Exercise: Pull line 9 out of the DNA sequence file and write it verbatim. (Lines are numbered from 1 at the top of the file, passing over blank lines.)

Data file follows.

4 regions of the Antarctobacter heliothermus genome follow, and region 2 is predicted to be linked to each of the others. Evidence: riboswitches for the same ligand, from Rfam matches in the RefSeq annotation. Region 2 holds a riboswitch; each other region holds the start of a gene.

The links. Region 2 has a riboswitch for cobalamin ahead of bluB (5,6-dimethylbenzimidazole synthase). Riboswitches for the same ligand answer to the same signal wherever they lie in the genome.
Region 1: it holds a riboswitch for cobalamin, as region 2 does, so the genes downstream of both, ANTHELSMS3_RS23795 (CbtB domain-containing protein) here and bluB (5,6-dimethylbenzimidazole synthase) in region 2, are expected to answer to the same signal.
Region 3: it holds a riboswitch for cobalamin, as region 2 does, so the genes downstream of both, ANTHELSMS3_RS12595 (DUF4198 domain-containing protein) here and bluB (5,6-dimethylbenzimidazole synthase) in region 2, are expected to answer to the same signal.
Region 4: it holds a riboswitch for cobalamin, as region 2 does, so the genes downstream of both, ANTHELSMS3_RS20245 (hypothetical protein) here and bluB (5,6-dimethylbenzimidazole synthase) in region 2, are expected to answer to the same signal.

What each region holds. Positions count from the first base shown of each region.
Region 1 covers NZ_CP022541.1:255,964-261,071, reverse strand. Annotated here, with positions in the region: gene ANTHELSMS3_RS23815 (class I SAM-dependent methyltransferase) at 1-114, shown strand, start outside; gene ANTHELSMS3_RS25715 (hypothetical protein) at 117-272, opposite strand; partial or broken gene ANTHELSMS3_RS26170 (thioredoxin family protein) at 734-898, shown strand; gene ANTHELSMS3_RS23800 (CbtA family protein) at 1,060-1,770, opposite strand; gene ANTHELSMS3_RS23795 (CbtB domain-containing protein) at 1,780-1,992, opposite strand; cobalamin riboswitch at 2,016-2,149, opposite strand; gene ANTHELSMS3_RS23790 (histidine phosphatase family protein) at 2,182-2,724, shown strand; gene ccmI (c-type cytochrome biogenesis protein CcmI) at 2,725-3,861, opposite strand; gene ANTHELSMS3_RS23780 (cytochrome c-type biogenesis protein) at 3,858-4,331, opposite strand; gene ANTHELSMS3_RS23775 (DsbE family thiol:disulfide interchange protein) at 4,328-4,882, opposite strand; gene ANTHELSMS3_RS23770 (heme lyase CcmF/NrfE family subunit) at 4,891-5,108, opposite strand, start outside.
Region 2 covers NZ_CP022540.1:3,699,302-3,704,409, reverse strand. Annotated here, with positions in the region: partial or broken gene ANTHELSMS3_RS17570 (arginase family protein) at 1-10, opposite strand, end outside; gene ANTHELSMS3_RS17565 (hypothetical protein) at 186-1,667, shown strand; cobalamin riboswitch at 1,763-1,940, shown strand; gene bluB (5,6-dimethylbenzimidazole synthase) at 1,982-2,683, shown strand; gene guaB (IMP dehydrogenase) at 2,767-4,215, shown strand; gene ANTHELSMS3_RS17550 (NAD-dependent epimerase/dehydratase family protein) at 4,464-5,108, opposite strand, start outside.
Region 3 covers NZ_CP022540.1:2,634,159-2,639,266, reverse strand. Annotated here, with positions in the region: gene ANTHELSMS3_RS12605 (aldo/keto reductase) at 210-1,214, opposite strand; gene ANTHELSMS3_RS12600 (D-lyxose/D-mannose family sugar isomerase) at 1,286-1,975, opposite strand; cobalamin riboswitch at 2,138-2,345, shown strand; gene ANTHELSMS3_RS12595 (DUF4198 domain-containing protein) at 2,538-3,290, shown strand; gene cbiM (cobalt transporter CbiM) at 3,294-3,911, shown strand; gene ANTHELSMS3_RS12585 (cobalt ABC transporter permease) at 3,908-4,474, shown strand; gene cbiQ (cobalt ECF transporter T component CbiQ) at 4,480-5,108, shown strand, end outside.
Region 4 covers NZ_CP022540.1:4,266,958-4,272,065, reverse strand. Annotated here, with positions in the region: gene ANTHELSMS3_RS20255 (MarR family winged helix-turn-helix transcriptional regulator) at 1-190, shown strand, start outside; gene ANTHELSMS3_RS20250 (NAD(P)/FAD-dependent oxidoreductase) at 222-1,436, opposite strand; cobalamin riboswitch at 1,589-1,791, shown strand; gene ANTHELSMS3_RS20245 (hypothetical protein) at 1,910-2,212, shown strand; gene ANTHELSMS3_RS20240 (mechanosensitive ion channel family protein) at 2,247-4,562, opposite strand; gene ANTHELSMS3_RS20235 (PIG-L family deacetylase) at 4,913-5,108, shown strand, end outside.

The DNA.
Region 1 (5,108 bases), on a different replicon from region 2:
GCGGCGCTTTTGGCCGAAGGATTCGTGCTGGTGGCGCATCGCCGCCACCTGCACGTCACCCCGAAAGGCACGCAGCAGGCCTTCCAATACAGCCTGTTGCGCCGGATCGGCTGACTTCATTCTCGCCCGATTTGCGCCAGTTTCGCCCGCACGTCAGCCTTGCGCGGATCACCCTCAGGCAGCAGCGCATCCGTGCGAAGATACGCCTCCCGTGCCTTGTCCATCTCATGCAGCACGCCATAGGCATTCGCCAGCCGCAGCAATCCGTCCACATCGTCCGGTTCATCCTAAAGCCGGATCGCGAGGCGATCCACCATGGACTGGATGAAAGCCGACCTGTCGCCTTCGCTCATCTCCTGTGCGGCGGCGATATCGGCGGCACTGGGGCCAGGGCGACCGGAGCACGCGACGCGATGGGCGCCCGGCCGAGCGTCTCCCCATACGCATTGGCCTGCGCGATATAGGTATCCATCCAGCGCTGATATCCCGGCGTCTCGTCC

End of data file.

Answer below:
Region 3 covers NZ_CP022540.1:2,634,159-2,639,266, reverse strand. Annotated here, with positions in the region: gene ANTHELSMS3_RS12605 (aldo/keto reductase) at 210-1,214, opposite strand; gene ANTHELSMS3_RS12600 (D-lyxose/D-mannose family sugar isomerase) at 1,286-1,975, opposite strand; cobalamin riboswitch at 2,138-2,345, shown strand; gene ANTHELSMS3_RS12595 (DUF4198 domain-containing protein) at 2,538-3,290, shown strand; gene cbiM (cobalt transporter CbiM) at 3,294-3,911, shown strand; gene ANTHELSMS3_RS12585 (cobalt ABC transporter permease) at 3,908-4,474, shown strand; gene cbiQ (cobalt ECF transporter T component CbiQ) at 4,480-5,108, shown strand, end outside.